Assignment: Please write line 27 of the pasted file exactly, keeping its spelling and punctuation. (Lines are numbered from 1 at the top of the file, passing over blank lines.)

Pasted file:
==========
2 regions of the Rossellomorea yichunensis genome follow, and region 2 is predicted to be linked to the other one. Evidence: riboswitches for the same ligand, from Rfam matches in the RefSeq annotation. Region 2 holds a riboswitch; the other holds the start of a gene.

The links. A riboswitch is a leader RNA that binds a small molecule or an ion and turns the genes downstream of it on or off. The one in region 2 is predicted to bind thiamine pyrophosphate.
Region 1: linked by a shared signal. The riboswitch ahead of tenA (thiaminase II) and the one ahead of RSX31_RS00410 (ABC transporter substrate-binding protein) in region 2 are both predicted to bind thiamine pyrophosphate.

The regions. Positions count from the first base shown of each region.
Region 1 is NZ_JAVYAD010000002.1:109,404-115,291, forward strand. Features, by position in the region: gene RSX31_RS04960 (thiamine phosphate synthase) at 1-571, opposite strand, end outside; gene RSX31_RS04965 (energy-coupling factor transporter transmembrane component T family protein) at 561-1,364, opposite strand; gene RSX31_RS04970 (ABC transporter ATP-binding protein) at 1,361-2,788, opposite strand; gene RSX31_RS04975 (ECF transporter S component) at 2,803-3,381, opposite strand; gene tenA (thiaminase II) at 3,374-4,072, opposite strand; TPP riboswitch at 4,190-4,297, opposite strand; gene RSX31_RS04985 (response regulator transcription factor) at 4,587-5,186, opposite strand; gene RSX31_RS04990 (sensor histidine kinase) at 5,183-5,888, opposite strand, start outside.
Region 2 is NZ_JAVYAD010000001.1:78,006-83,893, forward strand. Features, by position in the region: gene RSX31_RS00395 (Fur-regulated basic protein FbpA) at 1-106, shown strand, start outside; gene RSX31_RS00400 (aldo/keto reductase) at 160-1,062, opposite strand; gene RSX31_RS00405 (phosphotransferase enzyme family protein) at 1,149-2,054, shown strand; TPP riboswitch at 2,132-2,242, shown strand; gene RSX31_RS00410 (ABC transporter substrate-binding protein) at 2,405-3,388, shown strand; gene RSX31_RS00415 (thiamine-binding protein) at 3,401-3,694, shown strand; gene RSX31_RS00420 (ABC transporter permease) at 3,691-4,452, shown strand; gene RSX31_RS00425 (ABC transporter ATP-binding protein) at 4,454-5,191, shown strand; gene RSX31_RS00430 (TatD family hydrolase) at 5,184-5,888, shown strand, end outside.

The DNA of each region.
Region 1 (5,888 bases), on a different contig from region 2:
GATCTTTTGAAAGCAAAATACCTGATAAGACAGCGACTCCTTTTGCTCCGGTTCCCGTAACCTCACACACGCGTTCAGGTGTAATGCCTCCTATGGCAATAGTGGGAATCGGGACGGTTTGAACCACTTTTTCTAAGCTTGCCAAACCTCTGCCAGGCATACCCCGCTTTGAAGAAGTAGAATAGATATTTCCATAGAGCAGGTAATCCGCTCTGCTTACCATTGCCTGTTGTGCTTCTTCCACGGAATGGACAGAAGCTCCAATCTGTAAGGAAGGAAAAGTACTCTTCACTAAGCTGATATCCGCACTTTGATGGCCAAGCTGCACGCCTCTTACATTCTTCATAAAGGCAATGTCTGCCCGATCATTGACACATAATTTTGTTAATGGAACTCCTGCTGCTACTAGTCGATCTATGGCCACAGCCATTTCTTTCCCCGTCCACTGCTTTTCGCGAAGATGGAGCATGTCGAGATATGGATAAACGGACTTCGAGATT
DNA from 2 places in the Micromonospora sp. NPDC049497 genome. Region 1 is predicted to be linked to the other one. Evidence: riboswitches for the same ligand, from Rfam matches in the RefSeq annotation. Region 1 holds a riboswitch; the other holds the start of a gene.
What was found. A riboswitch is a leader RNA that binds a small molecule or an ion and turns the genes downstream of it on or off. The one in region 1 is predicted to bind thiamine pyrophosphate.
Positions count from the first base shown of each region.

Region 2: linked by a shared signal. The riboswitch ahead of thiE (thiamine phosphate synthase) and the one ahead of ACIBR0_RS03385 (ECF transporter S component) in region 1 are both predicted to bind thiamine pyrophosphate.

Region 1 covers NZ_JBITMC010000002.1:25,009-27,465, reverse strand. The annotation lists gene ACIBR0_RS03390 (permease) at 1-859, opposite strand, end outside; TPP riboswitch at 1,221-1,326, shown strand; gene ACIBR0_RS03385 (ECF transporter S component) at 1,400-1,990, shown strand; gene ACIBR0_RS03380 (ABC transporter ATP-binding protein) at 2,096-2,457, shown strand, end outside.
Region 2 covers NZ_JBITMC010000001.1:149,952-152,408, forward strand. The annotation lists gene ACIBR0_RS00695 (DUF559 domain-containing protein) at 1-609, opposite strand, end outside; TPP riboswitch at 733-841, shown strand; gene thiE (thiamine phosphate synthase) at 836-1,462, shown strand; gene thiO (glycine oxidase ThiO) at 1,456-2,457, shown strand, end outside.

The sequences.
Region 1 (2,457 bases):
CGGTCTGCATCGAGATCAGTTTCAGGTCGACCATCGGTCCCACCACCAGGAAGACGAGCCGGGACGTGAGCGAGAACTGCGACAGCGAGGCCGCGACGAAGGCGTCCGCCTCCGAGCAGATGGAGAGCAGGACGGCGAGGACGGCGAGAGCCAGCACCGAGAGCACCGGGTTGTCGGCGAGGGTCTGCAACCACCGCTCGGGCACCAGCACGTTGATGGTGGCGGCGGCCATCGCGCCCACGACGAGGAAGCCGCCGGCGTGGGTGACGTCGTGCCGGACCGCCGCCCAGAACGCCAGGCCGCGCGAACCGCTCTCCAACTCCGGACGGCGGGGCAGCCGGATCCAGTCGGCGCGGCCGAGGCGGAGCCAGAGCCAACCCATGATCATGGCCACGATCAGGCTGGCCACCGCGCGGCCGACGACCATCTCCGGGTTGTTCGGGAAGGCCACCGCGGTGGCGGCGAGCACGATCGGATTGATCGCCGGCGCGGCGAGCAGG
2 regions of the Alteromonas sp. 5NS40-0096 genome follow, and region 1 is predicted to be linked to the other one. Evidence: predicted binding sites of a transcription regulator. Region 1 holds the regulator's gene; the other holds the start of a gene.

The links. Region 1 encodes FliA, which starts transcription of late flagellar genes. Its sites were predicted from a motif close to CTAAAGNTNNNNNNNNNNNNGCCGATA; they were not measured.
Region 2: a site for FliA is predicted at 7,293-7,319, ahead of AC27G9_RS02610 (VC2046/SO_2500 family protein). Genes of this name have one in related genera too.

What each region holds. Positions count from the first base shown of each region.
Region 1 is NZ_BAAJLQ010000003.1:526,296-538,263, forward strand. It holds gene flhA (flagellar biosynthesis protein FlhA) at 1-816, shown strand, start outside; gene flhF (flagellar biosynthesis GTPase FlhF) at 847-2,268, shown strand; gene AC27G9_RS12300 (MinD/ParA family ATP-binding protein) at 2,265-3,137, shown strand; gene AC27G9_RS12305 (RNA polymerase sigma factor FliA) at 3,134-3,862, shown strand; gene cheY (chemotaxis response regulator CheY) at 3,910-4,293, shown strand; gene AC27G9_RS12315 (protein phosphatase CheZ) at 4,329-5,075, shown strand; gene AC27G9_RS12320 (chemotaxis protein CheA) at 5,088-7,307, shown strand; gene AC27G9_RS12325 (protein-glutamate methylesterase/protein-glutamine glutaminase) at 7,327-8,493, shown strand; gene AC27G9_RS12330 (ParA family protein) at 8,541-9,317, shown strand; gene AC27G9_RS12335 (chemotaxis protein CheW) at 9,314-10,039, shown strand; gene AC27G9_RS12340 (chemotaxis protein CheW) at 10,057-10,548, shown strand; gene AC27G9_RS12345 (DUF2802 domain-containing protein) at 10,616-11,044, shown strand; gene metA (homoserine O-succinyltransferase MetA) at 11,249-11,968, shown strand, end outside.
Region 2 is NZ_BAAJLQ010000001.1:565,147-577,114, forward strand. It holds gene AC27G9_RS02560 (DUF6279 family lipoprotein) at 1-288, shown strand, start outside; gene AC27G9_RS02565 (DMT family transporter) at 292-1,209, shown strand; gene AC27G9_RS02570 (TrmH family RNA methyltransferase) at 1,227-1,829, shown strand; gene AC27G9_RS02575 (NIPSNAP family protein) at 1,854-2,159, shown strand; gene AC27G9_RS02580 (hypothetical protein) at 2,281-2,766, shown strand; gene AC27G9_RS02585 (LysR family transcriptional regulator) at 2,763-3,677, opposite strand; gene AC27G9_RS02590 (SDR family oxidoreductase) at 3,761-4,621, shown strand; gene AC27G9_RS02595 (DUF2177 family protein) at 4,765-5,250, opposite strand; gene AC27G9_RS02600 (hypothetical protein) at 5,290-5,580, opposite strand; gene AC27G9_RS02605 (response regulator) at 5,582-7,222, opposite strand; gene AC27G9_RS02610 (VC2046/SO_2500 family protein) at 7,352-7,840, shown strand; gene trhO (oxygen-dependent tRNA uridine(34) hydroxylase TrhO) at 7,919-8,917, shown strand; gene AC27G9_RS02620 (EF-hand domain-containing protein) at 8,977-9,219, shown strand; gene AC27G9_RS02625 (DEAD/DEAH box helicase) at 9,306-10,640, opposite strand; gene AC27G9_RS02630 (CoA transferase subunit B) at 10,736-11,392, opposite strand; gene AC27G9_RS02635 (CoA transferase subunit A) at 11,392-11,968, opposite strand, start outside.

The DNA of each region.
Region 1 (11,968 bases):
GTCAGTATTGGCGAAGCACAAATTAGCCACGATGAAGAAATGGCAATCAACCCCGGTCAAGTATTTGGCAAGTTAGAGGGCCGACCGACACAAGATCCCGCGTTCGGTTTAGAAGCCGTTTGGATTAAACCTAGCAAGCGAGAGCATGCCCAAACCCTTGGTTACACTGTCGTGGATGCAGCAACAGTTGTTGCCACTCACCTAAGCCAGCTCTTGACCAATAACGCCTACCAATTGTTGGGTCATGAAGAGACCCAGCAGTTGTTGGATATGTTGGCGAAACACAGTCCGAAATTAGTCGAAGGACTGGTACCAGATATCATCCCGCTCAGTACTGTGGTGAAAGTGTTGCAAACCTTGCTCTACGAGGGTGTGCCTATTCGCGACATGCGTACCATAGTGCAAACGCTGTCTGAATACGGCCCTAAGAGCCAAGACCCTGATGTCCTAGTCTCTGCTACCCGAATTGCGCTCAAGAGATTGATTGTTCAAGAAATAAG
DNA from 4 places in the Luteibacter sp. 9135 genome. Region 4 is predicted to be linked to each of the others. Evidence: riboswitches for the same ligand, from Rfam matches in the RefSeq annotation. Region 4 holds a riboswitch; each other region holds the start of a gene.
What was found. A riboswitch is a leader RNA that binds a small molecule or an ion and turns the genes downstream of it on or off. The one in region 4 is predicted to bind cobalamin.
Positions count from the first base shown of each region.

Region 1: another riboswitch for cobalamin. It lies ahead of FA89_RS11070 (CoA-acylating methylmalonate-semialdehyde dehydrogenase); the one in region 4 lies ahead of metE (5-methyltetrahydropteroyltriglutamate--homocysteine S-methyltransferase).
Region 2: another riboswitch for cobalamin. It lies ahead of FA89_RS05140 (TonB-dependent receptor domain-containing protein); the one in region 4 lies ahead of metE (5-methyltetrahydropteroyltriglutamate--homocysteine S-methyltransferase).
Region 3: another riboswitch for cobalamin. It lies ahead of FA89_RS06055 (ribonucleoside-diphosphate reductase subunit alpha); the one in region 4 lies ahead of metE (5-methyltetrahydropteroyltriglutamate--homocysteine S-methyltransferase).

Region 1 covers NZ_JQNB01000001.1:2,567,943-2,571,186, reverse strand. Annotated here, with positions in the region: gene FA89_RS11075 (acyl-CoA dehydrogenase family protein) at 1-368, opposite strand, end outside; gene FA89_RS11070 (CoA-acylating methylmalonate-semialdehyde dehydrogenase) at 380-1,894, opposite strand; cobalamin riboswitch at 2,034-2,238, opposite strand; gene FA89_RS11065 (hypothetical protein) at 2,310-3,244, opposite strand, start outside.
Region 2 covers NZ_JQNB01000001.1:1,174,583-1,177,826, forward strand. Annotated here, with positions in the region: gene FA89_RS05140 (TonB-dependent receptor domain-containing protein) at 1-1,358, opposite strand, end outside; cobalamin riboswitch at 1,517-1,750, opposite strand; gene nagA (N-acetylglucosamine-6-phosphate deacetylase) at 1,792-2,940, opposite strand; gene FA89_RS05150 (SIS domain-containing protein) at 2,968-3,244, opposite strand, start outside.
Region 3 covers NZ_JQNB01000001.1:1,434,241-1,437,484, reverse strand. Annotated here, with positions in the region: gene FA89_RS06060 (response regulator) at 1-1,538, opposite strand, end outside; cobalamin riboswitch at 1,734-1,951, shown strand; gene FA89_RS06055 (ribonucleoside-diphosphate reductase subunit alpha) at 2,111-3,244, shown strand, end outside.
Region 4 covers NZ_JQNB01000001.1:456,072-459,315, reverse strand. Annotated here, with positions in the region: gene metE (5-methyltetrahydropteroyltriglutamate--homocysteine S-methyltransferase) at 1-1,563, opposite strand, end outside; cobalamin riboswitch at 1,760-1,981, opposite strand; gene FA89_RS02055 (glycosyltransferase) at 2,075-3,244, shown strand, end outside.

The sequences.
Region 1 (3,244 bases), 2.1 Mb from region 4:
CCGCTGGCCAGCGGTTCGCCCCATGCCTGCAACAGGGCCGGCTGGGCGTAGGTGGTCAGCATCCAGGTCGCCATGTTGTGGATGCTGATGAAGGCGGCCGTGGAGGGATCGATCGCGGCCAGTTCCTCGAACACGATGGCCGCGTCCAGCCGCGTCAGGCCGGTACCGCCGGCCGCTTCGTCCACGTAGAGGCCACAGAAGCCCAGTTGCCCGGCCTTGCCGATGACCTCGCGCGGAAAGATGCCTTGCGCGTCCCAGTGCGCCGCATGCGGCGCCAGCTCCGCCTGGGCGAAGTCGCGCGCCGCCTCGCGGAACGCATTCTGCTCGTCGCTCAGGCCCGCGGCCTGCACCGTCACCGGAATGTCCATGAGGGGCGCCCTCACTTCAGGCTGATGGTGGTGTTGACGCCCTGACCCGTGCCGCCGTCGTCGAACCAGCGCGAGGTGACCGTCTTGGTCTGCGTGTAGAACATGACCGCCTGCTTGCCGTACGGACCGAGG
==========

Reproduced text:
GTCAGTATTGGCGAAGCACAAATTAGCCACGATGAAGAAATGGCAATCAACCCCGGTCAAGTATTTGGCAAGTTAGAGGGCCGACCGACACAAGATCCCGCGTTCGGTTTAGAAGCCGTTTGGATTAAACCTAGCAAGCGAGAGCATGCCCAAACCCTTGGTTACACTGTCGTGGATGCAGCAACAGTTGTTGCCACTCACCTAAGCCAGCTCTTGACCAATAACGCCTACCAATTGTTGGGTCATGAAGAGACCCAGCAGTTGTTGGATATGTTGGCGAAACACAGTCCGAAATTAGTCGAAGGACTGGTACCAGATATCATCCCGCTCAGTACTGTGGTGAAAGTGTTGCAAACCTTGCTCTACGAGGGTGTGCCTATTCGCGACATGCGTACCATAGTGCAAACGCTGTCTGAATACGGCCCTAAGAGCCAAGACCCTGATGTCCTAGTCTCTGCTACCCGAATTGCGCTCAAGAGATTGATTGTTCAAGAAATAAG